With all network data in one place, historical asset data is easily accessible and field inspection teams need less time for onboarding.
Accurate data, especially when it's available in real-time, also helps ensure work is done correctly the first time - significantly reducing rework.
GIS for Sales & Marketing
GIS can also be used for market analysis. Telecom companies can compare consumer preferences, lifestyles, and demographics to create well-informed market strategies.
Using GIS for telecom market analysis allows organizations to:
1. Identify new opportunities
2. Analyze past and current sales
3. Monitor customer sentiment
4. Enhance understanding of market demand
Telecommunications companies need to cut costs, attract new customers, and stay ahead of their competition.
It’s not as simple as finding the oldest equipment and giving it an update — companies must focus on the areas most likely to bring in more customers. The almighty dollar rules once more, and the key focus is revenue growth.
By enabling the ability to layer different types of information on a single map, GIS helps telecommunications providers effectively identify areas of potential growth - increasing the chances of good return on investment.
Deep Dive: Cloud GIS for Fiber Optic Network Deployment
Fiber optic network planning and deployment is a great example of how GIS can benefit telecommunications providers.
As technology has advanced, old copper wire and long-distance landline networks are being replaced by fiber-optic cable. 5G networks are also dependent on fiber optic cable, as they require more speed and bandwidth than their network predecessors.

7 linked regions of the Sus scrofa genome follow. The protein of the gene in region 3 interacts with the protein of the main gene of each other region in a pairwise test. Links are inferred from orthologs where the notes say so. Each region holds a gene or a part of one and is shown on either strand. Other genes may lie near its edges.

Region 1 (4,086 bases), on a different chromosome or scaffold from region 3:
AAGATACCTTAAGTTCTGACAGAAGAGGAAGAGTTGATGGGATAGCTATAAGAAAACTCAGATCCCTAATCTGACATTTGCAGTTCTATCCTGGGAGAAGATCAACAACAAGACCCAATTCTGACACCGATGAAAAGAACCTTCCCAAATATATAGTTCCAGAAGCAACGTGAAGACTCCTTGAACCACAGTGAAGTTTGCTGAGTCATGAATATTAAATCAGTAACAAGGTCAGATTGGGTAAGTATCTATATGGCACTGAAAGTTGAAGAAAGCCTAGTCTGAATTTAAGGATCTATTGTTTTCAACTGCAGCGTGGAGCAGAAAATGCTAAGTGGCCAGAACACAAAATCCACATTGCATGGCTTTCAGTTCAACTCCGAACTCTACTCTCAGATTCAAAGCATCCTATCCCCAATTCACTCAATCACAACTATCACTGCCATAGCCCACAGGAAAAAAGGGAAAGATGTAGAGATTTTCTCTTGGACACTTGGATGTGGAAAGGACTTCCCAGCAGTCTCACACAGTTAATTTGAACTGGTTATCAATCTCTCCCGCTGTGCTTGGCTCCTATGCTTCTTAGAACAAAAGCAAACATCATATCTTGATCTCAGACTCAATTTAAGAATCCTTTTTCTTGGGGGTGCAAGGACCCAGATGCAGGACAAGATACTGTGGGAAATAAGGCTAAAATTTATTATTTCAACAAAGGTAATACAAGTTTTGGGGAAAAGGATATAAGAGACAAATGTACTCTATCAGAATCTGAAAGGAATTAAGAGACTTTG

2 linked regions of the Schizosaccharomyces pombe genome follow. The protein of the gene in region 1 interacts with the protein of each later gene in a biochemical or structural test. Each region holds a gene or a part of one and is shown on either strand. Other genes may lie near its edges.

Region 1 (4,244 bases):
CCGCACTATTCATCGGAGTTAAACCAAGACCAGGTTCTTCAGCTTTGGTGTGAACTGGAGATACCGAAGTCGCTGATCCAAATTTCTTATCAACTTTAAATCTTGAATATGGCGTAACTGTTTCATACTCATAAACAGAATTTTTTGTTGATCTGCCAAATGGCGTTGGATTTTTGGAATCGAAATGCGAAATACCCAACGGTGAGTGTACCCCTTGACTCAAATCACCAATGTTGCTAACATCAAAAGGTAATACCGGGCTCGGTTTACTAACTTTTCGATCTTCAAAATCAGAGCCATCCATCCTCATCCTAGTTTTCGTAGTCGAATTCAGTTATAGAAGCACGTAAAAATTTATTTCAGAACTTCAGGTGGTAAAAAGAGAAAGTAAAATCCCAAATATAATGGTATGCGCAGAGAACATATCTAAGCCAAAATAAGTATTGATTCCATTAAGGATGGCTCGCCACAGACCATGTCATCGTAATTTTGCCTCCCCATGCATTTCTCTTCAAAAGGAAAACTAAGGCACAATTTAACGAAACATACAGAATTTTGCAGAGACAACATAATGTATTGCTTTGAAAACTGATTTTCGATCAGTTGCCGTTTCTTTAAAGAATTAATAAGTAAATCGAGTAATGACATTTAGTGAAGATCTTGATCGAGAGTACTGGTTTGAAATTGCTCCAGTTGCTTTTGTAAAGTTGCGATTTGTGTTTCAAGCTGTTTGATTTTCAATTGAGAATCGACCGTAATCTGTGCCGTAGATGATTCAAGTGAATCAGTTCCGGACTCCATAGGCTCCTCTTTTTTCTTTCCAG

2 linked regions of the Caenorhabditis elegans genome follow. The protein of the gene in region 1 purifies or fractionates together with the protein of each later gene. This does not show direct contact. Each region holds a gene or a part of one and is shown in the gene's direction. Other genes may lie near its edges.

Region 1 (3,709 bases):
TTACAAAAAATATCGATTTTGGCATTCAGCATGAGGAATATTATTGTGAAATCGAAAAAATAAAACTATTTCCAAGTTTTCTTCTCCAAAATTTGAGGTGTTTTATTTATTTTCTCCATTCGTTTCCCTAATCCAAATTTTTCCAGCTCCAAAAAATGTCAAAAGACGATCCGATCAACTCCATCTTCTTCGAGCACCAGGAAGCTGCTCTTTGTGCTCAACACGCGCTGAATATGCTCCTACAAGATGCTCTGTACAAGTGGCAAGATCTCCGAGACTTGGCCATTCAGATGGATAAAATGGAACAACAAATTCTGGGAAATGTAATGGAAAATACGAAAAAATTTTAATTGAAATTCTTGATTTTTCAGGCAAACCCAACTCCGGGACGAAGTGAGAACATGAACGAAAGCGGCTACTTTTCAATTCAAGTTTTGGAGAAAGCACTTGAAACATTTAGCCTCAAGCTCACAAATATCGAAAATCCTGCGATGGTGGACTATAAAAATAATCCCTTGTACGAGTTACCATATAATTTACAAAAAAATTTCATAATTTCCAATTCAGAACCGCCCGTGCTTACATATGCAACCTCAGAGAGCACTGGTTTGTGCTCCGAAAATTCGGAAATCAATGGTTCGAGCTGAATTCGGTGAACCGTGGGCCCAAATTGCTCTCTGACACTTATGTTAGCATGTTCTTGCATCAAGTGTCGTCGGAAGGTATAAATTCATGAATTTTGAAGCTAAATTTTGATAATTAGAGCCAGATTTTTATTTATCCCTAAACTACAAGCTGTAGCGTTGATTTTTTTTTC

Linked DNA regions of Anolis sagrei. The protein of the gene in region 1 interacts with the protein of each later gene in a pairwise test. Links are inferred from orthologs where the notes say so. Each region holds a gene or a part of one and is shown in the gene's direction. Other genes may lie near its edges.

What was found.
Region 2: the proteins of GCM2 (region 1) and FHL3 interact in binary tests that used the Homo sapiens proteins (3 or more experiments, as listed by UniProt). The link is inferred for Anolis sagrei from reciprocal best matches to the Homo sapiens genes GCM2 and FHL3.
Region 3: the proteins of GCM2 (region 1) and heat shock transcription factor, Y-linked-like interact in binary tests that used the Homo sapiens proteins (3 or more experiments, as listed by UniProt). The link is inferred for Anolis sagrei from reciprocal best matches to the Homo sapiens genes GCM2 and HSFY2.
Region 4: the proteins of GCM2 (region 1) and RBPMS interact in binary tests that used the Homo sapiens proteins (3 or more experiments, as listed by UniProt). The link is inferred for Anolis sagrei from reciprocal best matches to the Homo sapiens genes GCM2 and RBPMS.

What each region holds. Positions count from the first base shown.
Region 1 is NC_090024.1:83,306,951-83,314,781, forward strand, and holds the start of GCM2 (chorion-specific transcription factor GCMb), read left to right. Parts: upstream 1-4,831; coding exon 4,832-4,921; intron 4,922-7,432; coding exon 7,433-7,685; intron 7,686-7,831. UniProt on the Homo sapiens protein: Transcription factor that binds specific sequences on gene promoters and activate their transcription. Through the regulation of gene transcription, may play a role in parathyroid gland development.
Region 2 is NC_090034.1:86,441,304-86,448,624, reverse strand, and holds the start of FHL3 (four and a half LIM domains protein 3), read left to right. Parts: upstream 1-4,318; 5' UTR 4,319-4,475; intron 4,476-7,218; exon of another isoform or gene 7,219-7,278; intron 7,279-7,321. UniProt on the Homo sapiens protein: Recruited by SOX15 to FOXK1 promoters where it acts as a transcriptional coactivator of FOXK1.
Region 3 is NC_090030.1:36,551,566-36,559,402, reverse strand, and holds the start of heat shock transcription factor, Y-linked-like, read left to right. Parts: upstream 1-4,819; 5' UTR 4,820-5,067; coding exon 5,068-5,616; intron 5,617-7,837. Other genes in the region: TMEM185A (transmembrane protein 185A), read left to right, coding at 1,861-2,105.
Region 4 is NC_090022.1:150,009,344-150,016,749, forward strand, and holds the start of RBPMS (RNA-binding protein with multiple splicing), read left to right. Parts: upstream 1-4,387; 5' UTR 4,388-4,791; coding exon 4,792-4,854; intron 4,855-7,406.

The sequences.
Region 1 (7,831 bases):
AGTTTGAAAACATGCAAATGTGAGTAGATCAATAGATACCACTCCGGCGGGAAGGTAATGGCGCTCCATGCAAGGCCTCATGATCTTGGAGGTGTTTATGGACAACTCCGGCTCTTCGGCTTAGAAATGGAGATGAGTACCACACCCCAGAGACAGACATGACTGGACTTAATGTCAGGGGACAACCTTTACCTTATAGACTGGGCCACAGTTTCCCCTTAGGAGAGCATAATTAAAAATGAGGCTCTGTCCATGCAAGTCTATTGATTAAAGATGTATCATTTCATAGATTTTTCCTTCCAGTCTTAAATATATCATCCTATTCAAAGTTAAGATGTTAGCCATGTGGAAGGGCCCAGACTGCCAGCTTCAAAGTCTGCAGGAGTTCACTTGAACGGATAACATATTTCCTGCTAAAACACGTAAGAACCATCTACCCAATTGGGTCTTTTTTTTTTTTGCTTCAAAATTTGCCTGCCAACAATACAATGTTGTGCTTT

GIS can be used to prioritize which areas most need improvements, determine a plan for network layout, and inform strategies on how best to meet capacity requirements.
Generally speaking, the fiber-optic network deployment process goes something like this:
Planning: Identify coverage area and optimal cable routes
Engineering: Design the network and estimate costs
Management: Gather information for maintenance and expansion after the system is in place
Building the GIS Database: Store and organize geospatial data
Cloud GIS can help optimize every step in this process. With cloud GIS, all planning, engineering, and data are stored in one place, and all of that data can be updated and viewed in real-time.
Companies can combine aerial and underground imagery, then add geo-located asset data in order to quickly create layered, data-rich maps. This kind of clear documentation decreases opportunities for error and streamlines communication throughout the organization.
Cloud GIS can be accessed via any web browser, and often comes with native mobile applications - offering significant benefits for any kind of locationally dispersed work.
Field teams can use a smartphone to capture data and make updates as they're inspecting assets and/or performing maintenance. Office teams can use their desktop computer to create maps, while project managers use a tablet to assign tasks and view progress.
With cloud GIS, anyone can create, view, and edit deployment plans - from anywhere, using any device.
With most desktop GIS platforms, field teams must capture data on one device and then manually transfer data it to another. With cloud-based GIS, field teams can collect data directly into the cloud GIS platform: minimizing data transfer, reducing opportunities for error, and speeding up the data capture process as a whole.
It’s clear GIS can be a powerful tool in the telecommunications industry.
From planning and deployment, through to maintenance and daily operations - GIS mapping for telecom has potential to enhance a provider’s workflow from start to finish.
Manage the deployment of dispersed fiber networks
If you're curious about leveraging GIS and want to explore the benefits it could have for your organization, make sure to check out OnePlace, Unearth's Mobile GIS. Get started in GIS by mapping the data you already have - spreadsheets, photos, and more - with a 30-day free trial.